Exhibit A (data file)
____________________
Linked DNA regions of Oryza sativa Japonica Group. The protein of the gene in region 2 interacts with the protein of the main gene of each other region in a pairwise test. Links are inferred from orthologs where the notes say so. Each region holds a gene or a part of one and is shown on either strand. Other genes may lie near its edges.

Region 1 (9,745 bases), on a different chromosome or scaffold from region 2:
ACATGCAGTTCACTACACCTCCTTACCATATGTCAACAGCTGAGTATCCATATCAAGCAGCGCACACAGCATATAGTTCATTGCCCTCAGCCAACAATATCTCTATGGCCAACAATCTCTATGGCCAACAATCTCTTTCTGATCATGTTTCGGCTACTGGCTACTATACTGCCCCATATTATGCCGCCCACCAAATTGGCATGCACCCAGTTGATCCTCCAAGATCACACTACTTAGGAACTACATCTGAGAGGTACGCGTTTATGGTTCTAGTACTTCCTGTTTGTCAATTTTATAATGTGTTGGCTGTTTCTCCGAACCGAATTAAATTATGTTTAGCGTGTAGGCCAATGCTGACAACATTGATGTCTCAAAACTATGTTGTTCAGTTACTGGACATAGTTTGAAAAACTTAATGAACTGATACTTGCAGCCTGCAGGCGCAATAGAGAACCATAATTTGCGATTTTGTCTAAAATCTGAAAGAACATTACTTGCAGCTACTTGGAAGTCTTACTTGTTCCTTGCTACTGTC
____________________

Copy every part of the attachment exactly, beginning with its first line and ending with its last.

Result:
Linked DNA regions of Oryza sativa Japonica Group. The protein of the gene in region 2 interacts with the protein of the main gene of each other region in a pairwise test. Links are inferred from orthologs where the notes say so. Each region holds a gene or a part of one and is shown on either strand. Other genes may lie near its edges.

Region 1 (9,745 bases), on a different chromosome or scaffold from region 2:
ACATGCAGTTCACTACACCTCCTTACCATATGTCAACAGCTGAGTATCCATATCAAGCAGCGCACACAGCATATAGTTCATTGCCCTCAGCCAACAATATCTCTATGGCCAACAATCTCTATGGCCAACAATCTCTTTCTGATCATGTTTCGGCTACTGGCTACTATACTGCCCCATATTATGCCGCCCACCAAATTGGCATGCACCCAGTTGATCCTCCAAGATCACACTACTTAGGAACTACATCTGAGAGGTACGCGTTTATGGTTCTAGTACTTCCTGTTTGTCAATTTTATAATGTGTTGGCTGTTTCTCCGAACCGAATTAAATTATGTTTAGCGTGTAGGCCAATGCTGACAACATTGATGTCTCAAAACTATGTTGTTCAGTTACTGGACATAGTTTGAAAAACTTAATGAACTGATACTTGCAGCCTGCAGGCGCAATAGAGAACCATAATTTGCGATTTTGTCTAAAATCTGAAAGAACATTACTTGCAGCTACTTGGAAGTCTTACTTGTTCCTTGCTACTGTC